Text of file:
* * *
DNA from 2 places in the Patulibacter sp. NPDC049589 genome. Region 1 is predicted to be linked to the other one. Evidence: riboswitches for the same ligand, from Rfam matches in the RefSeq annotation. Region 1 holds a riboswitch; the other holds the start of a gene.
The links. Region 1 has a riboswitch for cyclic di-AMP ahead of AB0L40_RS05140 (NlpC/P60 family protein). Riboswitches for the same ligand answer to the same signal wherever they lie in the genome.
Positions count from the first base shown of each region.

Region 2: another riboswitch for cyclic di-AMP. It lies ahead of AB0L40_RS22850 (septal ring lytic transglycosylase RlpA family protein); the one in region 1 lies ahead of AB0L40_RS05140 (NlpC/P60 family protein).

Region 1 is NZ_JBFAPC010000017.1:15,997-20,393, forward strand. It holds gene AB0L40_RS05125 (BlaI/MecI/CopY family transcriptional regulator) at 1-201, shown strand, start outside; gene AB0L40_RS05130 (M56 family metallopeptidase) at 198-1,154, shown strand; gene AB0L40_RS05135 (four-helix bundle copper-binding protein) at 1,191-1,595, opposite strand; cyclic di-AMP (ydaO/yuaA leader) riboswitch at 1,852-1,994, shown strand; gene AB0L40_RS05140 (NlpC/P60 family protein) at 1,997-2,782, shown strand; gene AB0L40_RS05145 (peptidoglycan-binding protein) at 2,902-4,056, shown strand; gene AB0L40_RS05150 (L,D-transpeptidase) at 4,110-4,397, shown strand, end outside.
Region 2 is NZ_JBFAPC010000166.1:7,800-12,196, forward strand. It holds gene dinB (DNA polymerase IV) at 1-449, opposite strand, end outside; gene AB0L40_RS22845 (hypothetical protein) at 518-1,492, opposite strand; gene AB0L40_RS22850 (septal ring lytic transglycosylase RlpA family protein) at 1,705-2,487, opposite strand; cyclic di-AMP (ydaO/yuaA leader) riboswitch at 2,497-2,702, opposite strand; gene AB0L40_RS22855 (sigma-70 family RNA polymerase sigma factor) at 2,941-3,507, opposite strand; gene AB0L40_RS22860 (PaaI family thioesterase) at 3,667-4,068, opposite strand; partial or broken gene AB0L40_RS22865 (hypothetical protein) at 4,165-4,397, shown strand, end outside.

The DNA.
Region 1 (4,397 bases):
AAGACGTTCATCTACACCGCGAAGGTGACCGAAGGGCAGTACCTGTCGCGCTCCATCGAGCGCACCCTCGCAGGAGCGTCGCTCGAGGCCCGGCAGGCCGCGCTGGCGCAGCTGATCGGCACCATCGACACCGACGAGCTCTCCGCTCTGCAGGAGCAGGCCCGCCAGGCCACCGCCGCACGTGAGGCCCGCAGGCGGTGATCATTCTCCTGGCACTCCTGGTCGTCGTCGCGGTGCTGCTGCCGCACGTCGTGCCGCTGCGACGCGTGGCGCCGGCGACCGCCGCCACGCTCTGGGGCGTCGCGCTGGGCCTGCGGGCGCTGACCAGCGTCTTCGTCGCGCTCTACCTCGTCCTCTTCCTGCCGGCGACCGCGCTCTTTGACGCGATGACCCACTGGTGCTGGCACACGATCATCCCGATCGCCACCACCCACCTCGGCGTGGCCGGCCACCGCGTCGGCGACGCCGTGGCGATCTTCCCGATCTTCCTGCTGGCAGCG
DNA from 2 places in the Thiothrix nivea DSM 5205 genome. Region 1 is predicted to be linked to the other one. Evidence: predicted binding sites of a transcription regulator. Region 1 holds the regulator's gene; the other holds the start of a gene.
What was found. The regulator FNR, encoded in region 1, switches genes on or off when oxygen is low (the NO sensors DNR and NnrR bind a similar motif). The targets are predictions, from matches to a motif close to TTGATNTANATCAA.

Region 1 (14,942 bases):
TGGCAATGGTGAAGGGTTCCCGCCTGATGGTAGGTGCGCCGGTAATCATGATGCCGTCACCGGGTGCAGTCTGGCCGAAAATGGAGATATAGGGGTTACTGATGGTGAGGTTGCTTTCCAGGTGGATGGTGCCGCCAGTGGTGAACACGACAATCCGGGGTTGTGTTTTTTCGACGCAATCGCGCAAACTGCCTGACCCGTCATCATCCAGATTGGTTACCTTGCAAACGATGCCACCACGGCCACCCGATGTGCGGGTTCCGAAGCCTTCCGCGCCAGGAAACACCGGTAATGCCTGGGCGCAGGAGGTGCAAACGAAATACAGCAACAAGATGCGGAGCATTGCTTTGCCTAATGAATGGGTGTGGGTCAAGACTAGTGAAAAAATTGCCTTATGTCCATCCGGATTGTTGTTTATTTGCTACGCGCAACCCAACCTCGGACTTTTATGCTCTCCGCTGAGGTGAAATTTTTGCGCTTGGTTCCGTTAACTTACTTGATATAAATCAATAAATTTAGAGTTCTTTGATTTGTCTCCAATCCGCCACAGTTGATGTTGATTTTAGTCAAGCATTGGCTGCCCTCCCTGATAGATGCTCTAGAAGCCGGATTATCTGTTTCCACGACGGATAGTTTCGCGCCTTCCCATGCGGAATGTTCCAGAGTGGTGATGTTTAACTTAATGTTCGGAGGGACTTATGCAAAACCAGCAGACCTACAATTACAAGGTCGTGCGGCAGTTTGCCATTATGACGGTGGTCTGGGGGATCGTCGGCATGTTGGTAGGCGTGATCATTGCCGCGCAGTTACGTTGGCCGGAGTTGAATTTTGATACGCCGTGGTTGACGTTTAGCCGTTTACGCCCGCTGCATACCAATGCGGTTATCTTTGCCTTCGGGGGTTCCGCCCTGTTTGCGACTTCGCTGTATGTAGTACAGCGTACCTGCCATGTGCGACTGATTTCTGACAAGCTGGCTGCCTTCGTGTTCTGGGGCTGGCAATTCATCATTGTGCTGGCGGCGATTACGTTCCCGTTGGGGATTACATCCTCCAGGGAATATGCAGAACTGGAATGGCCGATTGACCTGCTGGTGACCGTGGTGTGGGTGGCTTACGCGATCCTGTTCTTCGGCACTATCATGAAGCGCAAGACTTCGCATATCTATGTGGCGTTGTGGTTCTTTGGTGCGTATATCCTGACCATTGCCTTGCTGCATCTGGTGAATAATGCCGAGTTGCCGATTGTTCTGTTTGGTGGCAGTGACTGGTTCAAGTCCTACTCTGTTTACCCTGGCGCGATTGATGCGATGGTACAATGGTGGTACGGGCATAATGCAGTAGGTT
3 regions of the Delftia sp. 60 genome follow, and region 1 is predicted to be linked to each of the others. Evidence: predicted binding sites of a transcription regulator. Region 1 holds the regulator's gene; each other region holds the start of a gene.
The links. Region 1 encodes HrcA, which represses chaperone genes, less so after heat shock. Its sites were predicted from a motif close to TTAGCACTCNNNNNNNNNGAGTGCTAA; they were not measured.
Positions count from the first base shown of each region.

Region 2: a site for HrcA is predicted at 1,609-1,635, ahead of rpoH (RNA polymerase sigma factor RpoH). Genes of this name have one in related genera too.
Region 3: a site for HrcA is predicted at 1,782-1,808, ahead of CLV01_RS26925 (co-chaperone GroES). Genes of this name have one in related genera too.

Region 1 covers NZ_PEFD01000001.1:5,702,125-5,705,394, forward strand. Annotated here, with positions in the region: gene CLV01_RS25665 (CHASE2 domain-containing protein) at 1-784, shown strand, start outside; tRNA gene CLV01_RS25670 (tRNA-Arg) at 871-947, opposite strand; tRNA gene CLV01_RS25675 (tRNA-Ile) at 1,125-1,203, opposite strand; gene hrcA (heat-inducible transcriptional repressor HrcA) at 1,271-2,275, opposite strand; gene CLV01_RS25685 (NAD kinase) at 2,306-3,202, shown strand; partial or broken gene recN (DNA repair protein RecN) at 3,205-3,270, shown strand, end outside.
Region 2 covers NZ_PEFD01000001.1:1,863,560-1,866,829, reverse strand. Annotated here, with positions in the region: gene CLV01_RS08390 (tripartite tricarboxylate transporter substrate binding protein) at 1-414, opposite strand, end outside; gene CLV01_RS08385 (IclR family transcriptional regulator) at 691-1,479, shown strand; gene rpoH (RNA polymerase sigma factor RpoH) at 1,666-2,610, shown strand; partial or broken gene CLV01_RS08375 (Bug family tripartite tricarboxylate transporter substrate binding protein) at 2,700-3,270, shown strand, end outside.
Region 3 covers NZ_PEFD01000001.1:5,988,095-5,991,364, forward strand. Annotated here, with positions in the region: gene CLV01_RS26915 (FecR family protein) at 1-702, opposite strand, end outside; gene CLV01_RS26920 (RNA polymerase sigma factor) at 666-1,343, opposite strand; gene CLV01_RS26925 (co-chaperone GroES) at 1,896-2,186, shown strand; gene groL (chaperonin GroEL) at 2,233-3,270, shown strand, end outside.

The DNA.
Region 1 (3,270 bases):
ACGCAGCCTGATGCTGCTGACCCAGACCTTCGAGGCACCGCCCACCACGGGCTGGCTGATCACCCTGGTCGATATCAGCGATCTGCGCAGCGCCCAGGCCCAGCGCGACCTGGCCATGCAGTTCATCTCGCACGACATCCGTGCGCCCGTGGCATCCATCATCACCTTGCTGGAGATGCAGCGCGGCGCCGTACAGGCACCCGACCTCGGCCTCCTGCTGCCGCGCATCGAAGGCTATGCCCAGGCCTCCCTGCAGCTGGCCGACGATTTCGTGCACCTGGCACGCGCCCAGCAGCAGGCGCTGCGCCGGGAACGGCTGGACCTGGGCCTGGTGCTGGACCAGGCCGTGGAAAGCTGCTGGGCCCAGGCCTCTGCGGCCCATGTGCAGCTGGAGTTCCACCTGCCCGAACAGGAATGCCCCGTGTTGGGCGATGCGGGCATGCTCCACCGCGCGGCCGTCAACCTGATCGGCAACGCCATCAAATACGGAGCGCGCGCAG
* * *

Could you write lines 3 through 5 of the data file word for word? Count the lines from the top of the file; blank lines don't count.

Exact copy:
Positions count from the first base shown of each region.

Region 2: another riboswitch for cyclic di-AMP. It lies ahead of AB0L40_RS22850 (septal ring lytic transglycosylase RlpA family protein); the one in region 1 lies ahead of AB0L40_RS05140 (NlpC/P60 family protein).

Region 1 is NZ_JBFAPC010000017.1:15,997-20,393, forward strand. It holds gene AB0L40_RS05125 (BlaI/MecI/CopY family transcriptional regulator) at 1-201, shown strand, start outside; gene AB0L40_RS05130 (M56 family metallopeptidase) at 198-1,154, shown strand; gene AB0L40_RS05135 (four-helix bundle copper-binding protein) at 1,191-1,595, opposite strand; cyclic di-AMP (ydaO/yuaA leader) riboswitch at 1,852-1,994, shown strand; gene AB0L40_RS05140 (NlpC/P60 family protein) at 1,997-2,782, shown strand; gene AB0L40_RS05145 (peptidoglycan-binding protein) at 2,902-4,056, shown strand; gene AB0L40_RS05150 (L,D-transpeptidase) at 4,110-4,397, shown strand, end outside.